Sleeping at the workplace has progressed from a somewhat absurd notion to an accepted practice at many big-name corporations. Traditionally, managers and business owners have argued that napping during a busy workday racks productivity and signifies laziness, but the impression is beginning to change.
In fact, researchers now agree that napping can boost productivity, in that sleep can help recharge a tired mind, boost energy and increase overall productivity.
Inc. magazine reports that researchers from the University of California Berkeley have confirmed that mid-day naps can improve the brain’s ability to retain information and hasten the process of long-term memory consolidation.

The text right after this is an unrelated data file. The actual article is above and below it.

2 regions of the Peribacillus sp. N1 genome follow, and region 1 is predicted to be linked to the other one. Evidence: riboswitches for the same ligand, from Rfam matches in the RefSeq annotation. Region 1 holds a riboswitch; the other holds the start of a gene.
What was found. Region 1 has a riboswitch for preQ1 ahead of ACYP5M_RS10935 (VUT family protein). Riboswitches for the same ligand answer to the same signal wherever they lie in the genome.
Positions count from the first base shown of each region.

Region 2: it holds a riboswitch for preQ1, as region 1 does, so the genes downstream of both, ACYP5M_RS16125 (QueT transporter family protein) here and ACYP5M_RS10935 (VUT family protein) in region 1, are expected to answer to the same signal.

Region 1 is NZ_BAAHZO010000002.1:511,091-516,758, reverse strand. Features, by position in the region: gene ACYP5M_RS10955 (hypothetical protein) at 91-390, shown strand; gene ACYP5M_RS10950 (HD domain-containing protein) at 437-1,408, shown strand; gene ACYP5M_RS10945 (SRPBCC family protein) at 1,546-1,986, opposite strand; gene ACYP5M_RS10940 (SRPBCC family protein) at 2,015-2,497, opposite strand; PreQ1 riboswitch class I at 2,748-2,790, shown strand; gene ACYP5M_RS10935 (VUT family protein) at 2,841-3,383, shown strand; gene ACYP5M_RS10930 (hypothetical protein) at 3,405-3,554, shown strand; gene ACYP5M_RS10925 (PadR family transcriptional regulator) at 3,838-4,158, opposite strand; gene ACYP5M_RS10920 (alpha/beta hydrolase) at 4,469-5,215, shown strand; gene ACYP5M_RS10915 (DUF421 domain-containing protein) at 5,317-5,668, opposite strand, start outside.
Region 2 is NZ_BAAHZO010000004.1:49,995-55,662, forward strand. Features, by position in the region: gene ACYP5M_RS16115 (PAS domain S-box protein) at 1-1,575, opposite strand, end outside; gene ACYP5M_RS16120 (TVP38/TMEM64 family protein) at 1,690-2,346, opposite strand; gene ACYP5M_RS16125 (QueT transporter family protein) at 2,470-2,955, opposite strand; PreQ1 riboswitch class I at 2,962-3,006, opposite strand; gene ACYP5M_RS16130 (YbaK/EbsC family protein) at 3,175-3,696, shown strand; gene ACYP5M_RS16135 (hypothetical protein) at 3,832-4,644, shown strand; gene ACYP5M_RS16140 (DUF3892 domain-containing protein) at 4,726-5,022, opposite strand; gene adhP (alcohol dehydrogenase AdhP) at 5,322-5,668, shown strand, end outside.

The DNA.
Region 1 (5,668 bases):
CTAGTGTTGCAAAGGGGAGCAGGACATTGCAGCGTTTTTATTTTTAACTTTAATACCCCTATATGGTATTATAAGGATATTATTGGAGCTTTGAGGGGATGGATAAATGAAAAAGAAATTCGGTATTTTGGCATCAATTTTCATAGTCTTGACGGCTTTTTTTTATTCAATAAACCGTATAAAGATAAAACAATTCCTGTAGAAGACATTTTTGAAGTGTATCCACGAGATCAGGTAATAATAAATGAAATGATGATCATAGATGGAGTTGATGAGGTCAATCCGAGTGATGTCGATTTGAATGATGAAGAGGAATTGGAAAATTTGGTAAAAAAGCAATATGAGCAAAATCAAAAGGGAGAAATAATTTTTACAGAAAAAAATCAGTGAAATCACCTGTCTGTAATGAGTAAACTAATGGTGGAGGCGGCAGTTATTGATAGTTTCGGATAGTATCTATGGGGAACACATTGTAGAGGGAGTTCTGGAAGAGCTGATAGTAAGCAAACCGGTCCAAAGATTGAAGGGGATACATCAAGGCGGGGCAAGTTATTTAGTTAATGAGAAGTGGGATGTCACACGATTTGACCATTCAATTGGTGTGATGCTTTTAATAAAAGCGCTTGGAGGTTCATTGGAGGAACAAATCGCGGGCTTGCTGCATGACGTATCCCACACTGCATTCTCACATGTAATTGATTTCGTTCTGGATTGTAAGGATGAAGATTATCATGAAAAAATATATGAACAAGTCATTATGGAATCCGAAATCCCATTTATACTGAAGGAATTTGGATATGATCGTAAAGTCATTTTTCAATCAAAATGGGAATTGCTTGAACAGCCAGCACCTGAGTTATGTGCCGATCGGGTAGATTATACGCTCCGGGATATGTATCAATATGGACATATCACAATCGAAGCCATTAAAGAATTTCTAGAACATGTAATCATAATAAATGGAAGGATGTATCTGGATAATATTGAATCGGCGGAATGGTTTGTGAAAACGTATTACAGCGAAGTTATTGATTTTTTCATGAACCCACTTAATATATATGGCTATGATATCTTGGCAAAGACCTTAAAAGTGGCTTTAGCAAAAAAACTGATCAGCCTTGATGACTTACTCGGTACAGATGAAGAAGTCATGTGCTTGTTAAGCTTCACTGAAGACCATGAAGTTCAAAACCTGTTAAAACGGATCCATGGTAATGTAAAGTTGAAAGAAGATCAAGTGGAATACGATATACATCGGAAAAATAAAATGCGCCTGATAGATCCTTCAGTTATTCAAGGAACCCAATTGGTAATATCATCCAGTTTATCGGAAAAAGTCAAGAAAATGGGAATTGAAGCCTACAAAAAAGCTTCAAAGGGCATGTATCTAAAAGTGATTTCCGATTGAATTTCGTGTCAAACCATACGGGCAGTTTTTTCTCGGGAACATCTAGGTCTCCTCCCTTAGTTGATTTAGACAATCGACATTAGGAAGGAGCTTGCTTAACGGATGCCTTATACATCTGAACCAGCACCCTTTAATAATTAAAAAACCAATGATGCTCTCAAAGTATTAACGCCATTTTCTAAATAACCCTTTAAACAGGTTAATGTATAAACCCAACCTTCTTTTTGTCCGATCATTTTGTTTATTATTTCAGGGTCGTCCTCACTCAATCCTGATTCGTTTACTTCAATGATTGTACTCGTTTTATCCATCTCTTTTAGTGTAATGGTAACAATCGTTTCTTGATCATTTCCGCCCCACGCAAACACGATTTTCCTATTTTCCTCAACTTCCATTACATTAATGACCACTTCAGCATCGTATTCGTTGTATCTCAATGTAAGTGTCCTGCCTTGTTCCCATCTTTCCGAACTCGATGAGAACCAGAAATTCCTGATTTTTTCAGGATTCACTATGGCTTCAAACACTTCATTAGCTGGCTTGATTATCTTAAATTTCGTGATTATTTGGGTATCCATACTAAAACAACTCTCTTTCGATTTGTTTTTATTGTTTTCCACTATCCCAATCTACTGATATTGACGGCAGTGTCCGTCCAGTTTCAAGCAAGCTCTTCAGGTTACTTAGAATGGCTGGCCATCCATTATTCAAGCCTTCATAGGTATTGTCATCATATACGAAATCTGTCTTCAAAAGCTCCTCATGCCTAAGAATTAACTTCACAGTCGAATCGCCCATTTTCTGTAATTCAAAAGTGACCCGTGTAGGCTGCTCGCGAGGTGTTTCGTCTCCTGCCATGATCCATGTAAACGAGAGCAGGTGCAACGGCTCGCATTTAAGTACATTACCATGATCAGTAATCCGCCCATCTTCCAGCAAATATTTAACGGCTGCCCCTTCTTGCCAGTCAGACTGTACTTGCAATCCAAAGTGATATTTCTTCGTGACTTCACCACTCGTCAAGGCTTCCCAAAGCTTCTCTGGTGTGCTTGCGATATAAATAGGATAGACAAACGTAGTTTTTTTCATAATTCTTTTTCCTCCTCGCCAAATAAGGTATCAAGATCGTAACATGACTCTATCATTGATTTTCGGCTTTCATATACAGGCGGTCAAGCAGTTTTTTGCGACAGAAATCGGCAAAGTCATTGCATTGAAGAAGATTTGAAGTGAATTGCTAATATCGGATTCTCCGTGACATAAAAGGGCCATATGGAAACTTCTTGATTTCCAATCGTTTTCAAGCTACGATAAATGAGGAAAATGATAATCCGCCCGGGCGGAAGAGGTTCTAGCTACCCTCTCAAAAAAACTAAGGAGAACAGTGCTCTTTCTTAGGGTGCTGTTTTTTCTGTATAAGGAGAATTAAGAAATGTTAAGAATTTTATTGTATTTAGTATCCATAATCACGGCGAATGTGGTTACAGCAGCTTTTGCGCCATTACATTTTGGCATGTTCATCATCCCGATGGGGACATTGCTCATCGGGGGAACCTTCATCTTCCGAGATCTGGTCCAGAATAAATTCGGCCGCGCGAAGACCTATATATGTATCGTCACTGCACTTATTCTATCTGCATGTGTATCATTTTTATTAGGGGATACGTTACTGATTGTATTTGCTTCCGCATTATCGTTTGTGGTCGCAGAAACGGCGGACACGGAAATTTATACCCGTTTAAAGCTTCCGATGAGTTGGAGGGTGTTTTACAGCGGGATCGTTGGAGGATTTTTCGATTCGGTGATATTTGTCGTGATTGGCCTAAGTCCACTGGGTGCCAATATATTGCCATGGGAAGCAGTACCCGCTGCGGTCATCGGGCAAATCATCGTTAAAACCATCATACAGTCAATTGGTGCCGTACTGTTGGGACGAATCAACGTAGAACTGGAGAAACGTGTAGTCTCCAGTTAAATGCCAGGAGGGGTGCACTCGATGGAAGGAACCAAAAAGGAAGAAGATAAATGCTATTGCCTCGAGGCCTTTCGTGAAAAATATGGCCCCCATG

The number of companies that endorse workplace sleeping run the gamut, ranging from Goldman Sachs and IBM to Google and Ben & Jerry’s.
Of course, the nature of a workplace napping policy depends on the business at hand, but HR management teams should consider how sleeping opportunities can help boost workplace productivity.
How can a company implement a napping policy that does not exclude certain employees while also ensuring peak productivity?